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See Inside the Institute

On the 21st May, 16 members of the public, selected from over 140 entries, were invited to see inside the Cambridge Stem Cell Institute.

Guests were met by the Institute Director, Professor Austin Smith, who gave an overview of current progress in stem cell research. 

Escorted by a PhD student or postdoctoral researcher, groups of guests visited five specialised areas of the Institute. They followed the development of a theoretical research question "How are cell fate choices made in the developing embryo?".

 

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Andy Riddell, our flow cytometry expert, shows visitors how this complex technology allows us to isolate specific cell populations.

 

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Research Associate, Tuzer Kalkan, answers some tricky questions!

 

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A guest tries her hand at passaging a cell line in the Tissue Culture facility.

 

"The staff were excellent at explaining their work and their enthusiasm was very obvious."

"I gained an insight into just how complex stem cell research is and that stem cell therapy is not as simple as what journalists and the media would have us believe."

 

RSS Feed Latest news

Stem Cell Institute Group Leaders elected as EMBO members

Jul 07, 2020

Two Cambridge Stem Cell Institute Group Leaders are among the 63 scientists from around the world elected this year as Members and Associate Members of the European Molecular Biology Organisation (EMBO).

Institute PIs awarded university promotions

Jun 26, 2020

Many congratulations to our institute and affiliate PIs who have been awarded promotions through the University’s Academic Promotions process recognising their outstanding work.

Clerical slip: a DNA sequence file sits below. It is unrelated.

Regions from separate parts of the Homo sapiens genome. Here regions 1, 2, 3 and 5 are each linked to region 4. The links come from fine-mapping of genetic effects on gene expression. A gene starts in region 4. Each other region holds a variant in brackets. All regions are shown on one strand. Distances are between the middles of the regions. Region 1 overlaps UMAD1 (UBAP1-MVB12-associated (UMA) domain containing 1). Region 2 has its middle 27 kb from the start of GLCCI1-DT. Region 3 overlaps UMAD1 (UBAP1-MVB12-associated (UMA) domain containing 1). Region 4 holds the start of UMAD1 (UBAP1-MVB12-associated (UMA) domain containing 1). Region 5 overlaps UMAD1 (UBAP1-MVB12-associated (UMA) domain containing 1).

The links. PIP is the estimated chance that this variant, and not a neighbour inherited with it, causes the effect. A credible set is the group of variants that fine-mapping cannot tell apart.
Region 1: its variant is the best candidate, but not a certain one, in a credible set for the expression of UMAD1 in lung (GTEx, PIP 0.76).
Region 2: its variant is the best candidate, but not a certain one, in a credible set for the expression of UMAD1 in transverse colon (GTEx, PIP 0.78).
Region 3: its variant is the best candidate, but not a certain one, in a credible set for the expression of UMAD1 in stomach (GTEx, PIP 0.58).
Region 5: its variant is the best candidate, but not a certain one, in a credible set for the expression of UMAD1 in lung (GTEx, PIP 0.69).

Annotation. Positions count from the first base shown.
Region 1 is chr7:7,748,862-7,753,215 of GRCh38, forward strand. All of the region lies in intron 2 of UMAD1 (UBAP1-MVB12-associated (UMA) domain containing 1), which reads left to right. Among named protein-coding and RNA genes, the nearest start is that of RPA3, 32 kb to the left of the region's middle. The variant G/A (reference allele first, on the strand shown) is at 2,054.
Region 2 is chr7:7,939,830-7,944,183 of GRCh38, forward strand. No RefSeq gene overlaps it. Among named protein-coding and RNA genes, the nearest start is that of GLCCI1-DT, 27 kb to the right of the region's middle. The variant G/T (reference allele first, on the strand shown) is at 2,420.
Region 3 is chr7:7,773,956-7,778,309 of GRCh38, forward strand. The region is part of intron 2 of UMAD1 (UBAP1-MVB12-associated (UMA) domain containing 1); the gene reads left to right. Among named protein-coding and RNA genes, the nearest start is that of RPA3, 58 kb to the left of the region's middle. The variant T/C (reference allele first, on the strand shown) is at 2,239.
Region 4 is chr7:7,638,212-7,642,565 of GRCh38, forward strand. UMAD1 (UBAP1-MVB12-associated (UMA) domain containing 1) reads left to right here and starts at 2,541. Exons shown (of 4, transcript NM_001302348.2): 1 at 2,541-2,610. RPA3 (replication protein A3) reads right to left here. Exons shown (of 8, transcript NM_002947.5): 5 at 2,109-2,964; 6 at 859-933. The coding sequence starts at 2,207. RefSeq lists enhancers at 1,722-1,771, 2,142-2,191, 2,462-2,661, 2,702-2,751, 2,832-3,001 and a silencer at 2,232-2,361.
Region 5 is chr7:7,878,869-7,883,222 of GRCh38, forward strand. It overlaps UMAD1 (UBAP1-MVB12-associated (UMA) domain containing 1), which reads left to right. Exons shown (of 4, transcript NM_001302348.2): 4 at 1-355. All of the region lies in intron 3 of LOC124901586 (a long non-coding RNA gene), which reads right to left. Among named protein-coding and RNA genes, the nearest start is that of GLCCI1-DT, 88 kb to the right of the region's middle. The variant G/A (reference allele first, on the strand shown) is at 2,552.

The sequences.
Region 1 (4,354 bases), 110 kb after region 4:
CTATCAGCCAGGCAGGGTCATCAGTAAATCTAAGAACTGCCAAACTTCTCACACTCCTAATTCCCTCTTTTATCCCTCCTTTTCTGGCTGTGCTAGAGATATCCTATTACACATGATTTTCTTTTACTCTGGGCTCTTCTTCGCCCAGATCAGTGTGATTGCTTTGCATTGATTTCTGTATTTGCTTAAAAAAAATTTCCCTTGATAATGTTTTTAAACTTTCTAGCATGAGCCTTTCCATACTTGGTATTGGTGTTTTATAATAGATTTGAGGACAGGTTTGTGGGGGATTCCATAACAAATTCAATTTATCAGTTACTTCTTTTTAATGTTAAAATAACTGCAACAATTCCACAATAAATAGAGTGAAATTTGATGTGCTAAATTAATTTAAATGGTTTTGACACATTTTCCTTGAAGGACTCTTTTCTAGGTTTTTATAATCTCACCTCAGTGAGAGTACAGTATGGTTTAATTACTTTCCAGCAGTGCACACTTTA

Potentially cancerous cells kept in check by competitive neighbours, study of oesophagus finds

May 18, 2020

The expansion of ‘mutant’ cells that could lead to cancer is often kept in check by their neighbours, research from the Wellcome Sanger Institute, the University of Cambridge and their collaborators has found. The team discovered that when equally-matched cells in the oesophagus of mice coincided, they acted as a brake on one another’s growth.

Professor Ludovic Vallier elected to the Fellowship of the Academy of Medical Sciences

May 13, 2020

The Academy of Medical Sciences has elected 50 of the UK’s most prominent biomedical and health scientists to their Fellowship.

Key nose cells identified as likely COVID-19 virus entry points

Apr 23, 2020

Two specific cell types in the nose have been identified as likely initial infection points for COVID-19 coronavirus. Scientists discovered that goblet and ciliated cells in the nose have high levels of the entry proteins that the COVID-19 virus uses to get into our cells.

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The Cambridge Stem Cell Institute is a world-leading centre for stem cell research.

Our mission: to transform human health through a deep understanding of stem cell biology.

 

The Institute is funded by Wellcome and the Medical Research Council.

         

 

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